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Tarenorerer (1800–1831)

by Vicki maikutena Matson-Green

This article was published:

Tarenorerer (c.1800-1831), Aboriginal leader, known as Walyer by the sealers of Bass Strait, was born near Emu Bay, Van Diemen's Land, a woman of the Tommeginne people. In her teens she was abducted by Aborigines of the Port Sorell region and sold to White sealers on the Bass Strait Islands. She became proficient in speaking English and took particular notice of the use and operation of firearms.

In 1828 Tarenorerer returned to her country in the north of Tasmania, where she gathered a group of men and women from many bands to initiate warfare against the invaders. Training her warriors in the use of firearms, she ordered them to strike the luta tawin (white men) when they were at their most vulnerable, between the time that their guns were discharged and before they were able to reload. She also instructed them to kill the Europeans' sheep and bullocks. Seeking to apprehend her, G. A. Robinson was told by sealers that Tarenorerer, whom he called an 'Amazon', would stand on a hill to organize the attack, abuse the settlers and dare them to come and be speared. She was reported to have said 'she liked a luta tawin as she did a black snake'. Robinson pursued her, but she eluded him and in September 1830 his party narrowly escaped being attacked by her warriors.

Challenged by Aboriginal rivals in battle, she escaped to Port Sorell with her brothers Linnetower and Line-ne-like-kayver and two sisters but was taken by sealers to the Hunter Islands and then placed on Bird Island to catch seals and mutton birds. Known as 'Mary Anne', she was given to John Williams ('Norfolk Island Jack') and lived with him and other men and Aboriginal women on Forsyth Island, in the Furneaux group. In December 1830 she plotted to kill one of the sealers but was foiled by Robinson's agents and taken to Swan Island, where her identity was revealed after she was given away by her dog Whiskey and by other Aboriginal women. Robinson was elated at a capture that he saw as 'a matter of considerable importance to the peace and tranquility of those districts where she and her formidable coadjutors had made themselves so conspicuous in their wanton and barbarous aggression'. It was, he thought, a 'most fortunate thing that this woman is apprehended and stopped in her murderous career . . . The dire atrocities she would have occasioned would be the most dreadful that can possibly be conceived'.

Tarenorerer was isolated because Robinson feared she would incite revolt. In February 1831 he noted in his diary that in his opinion, 'nearly all the mischief perpetrated upon the different settlements' had been traced to Tarenorerer's warriors. He believed that she was responsible for killing other Aborigines. Moved with the others to Gun Carriage (Vansittart) Island, Tarenorerer became ill and died of influenza on 5 June 1831. She had fought on behalf of her people with bravery and tenacity in a war for which there are no memorials.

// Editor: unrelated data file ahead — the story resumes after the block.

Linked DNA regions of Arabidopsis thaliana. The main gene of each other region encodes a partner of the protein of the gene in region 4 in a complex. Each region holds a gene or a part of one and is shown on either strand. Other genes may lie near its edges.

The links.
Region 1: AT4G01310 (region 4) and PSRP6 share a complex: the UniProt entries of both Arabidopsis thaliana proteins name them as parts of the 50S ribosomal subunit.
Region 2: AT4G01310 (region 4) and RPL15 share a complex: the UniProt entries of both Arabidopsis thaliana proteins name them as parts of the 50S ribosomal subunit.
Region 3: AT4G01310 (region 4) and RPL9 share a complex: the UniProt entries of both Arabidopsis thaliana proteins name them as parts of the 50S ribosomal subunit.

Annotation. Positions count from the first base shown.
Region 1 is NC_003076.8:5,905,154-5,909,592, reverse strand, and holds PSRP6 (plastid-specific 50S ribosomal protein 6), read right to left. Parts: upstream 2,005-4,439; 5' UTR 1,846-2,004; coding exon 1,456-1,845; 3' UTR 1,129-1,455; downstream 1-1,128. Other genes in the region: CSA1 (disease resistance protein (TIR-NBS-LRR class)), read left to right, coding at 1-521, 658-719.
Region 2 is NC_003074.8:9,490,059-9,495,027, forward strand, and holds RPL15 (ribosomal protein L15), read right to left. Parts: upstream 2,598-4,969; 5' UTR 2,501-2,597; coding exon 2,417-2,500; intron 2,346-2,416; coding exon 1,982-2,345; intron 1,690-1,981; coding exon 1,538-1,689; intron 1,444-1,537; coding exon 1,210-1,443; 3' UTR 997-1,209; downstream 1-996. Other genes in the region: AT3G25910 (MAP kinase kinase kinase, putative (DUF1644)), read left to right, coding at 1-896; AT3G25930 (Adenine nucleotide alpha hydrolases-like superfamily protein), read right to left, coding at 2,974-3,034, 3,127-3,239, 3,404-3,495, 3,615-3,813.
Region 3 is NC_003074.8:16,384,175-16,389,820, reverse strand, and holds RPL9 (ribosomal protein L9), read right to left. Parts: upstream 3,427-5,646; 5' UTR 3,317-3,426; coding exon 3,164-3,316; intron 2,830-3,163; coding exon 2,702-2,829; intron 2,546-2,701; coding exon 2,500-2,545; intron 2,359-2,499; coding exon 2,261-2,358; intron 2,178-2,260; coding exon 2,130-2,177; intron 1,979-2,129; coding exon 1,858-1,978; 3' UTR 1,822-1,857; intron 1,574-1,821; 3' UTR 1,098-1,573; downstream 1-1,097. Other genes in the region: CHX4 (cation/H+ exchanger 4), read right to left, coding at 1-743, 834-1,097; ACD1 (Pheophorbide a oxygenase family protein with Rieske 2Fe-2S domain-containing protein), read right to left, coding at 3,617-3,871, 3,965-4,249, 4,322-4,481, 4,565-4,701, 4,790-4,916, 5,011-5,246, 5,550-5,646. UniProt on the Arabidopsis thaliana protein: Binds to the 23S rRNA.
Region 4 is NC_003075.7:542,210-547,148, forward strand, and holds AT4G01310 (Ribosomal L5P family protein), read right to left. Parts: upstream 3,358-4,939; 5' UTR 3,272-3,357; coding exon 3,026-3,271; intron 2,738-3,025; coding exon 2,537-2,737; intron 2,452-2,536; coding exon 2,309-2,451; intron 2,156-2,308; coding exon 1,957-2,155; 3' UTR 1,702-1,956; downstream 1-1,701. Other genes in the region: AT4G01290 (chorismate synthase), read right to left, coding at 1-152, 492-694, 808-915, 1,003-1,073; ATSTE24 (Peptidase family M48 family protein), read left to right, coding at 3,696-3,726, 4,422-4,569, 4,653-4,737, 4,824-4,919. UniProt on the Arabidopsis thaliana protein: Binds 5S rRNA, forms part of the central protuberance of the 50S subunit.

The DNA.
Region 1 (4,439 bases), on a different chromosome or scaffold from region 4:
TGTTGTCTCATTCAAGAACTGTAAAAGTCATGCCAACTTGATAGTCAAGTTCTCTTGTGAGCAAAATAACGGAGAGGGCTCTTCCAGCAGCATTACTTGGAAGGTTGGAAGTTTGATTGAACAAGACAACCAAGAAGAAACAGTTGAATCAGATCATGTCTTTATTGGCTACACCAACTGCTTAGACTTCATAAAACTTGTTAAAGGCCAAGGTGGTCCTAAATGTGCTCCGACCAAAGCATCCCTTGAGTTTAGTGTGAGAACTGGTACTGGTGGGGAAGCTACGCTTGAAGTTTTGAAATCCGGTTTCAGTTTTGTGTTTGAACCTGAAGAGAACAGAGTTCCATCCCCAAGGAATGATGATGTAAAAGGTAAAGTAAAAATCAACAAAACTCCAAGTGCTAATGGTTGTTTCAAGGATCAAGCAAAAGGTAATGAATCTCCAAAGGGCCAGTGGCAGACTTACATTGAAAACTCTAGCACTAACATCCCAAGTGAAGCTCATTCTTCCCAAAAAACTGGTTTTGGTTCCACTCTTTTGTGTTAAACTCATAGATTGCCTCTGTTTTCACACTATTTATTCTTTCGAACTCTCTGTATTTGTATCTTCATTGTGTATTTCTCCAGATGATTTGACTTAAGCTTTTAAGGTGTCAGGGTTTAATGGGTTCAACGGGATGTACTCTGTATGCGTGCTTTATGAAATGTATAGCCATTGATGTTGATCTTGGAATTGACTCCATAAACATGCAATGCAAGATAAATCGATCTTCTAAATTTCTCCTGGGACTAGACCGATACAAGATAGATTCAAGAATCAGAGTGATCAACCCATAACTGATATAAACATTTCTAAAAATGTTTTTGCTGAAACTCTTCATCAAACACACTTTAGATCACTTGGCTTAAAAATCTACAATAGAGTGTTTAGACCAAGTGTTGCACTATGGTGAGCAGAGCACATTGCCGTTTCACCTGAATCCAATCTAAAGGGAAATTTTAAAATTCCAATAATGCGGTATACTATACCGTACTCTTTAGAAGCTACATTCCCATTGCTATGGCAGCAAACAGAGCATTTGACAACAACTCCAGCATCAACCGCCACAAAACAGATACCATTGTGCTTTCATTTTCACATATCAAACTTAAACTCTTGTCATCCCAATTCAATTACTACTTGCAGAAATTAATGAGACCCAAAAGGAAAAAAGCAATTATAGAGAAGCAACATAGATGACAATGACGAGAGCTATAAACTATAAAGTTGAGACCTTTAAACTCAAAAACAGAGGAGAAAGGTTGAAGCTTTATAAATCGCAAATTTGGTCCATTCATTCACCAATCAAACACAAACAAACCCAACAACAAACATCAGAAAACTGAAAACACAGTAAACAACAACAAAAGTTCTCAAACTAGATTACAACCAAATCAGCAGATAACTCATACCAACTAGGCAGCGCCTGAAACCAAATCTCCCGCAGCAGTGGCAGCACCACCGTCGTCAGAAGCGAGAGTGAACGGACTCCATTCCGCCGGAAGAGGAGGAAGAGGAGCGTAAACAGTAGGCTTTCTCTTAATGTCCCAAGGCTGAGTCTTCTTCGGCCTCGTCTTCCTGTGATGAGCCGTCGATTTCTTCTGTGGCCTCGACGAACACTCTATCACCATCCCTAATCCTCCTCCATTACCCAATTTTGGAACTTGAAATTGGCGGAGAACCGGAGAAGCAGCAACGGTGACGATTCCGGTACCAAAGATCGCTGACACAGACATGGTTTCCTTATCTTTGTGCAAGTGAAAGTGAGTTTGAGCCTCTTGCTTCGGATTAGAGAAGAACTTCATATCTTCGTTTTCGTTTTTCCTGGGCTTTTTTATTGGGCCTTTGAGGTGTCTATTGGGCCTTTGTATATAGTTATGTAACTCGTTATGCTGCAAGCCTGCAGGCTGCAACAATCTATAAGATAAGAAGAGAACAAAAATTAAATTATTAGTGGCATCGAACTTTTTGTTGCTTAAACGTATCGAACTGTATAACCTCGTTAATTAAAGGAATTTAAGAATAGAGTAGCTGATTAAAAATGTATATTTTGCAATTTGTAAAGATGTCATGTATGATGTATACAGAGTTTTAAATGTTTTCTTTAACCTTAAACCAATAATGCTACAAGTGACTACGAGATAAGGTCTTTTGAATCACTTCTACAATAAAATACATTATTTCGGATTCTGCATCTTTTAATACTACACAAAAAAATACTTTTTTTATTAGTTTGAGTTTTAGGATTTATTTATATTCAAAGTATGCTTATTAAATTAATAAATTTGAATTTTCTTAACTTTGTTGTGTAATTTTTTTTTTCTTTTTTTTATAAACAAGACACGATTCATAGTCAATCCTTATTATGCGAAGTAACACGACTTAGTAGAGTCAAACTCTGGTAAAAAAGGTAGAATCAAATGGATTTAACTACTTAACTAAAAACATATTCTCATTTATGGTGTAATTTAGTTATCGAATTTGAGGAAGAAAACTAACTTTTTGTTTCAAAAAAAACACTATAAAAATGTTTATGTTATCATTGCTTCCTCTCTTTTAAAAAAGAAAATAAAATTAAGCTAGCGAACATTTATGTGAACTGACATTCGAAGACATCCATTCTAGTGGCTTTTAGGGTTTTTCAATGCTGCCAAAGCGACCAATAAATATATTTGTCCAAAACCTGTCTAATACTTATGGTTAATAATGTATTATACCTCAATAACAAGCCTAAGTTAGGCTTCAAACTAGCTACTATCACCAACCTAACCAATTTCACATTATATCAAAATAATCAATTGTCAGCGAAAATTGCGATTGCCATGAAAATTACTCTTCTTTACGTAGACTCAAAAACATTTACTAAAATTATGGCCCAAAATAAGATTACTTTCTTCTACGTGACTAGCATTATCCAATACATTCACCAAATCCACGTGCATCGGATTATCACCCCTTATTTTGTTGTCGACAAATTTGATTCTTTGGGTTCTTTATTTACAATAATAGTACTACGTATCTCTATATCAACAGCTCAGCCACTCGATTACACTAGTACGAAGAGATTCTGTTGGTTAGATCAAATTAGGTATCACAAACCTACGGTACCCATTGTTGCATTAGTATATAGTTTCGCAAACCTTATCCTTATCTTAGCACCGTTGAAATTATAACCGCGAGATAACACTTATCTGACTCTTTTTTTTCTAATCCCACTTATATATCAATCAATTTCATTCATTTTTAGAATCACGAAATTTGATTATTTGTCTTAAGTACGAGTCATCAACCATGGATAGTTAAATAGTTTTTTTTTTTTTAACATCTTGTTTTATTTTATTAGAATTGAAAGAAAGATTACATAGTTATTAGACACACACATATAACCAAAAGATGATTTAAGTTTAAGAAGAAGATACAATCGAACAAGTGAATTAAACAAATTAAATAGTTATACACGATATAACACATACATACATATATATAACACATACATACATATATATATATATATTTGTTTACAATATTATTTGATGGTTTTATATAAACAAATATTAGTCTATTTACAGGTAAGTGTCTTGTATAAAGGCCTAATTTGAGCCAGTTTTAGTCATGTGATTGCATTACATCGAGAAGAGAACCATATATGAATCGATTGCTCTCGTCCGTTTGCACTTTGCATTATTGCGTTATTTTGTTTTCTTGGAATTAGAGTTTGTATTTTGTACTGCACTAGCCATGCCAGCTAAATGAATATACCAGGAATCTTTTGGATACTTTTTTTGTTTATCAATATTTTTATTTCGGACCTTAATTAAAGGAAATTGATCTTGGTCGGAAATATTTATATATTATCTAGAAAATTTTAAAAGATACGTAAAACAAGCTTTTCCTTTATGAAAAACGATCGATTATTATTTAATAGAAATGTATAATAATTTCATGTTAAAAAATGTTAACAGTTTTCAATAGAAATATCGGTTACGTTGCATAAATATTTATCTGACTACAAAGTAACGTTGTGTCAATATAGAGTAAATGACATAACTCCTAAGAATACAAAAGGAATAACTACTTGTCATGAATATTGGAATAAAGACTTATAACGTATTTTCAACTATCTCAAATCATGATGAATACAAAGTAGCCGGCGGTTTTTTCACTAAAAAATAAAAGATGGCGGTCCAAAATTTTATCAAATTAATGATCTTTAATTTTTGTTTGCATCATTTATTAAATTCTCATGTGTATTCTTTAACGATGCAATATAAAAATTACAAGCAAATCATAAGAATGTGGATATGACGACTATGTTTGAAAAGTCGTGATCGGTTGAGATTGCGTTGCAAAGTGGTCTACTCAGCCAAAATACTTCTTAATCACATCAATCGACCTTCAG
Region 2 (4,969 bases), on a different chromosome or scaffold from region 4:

Select Bibliography

  • N. J. B. Plomley, Friendly Mission (Hob, 1966)
  • D. Lowe, Forgotten Rebels (Melb, 1994)
  • H. Felton, Adapting & Resisting, book 6 of Living With the Land (Hob, 1991)
  • L. Ryan, The Aboriginal Tasmanians (Syd, 1996)
  • Papers and Proceedings (Tasmanian Historical Research Association), vol 5, no 4, 1957, p 73, and vol 23, no 2, June 1976, p 26.

Related Thematic Essay

Related Entries in NCB Sites

Citation details

Vicki maikutena Matson-Green, 'Tarenorerer (1800–1831)', Australian Dictionary of Biography, National Centre of Biography, Australian National University,, published first in hardcopy 2005, accessed online 15 July 2024.

This article was published in hardcopy in Australian Dictionary of Biography, Supplementary Volume, (Melbourne University Press), 2005

View the front pages for the Supplementary Volume

© Copyright Australian Dictionary of Biography, 2006-2024

Life Summary [details]

Alternative Names
  • Walyer

Emu Bay, Tasmania, Australia


5 June, 1831 (aged ~ 31)
Vansittart Island, Tasmania, Australia

Cause of Death


Cultural Heritage

Includes subject's nationality; their parents' nationality; the countries in which they spent a significant part of their childhood, and their self-identity.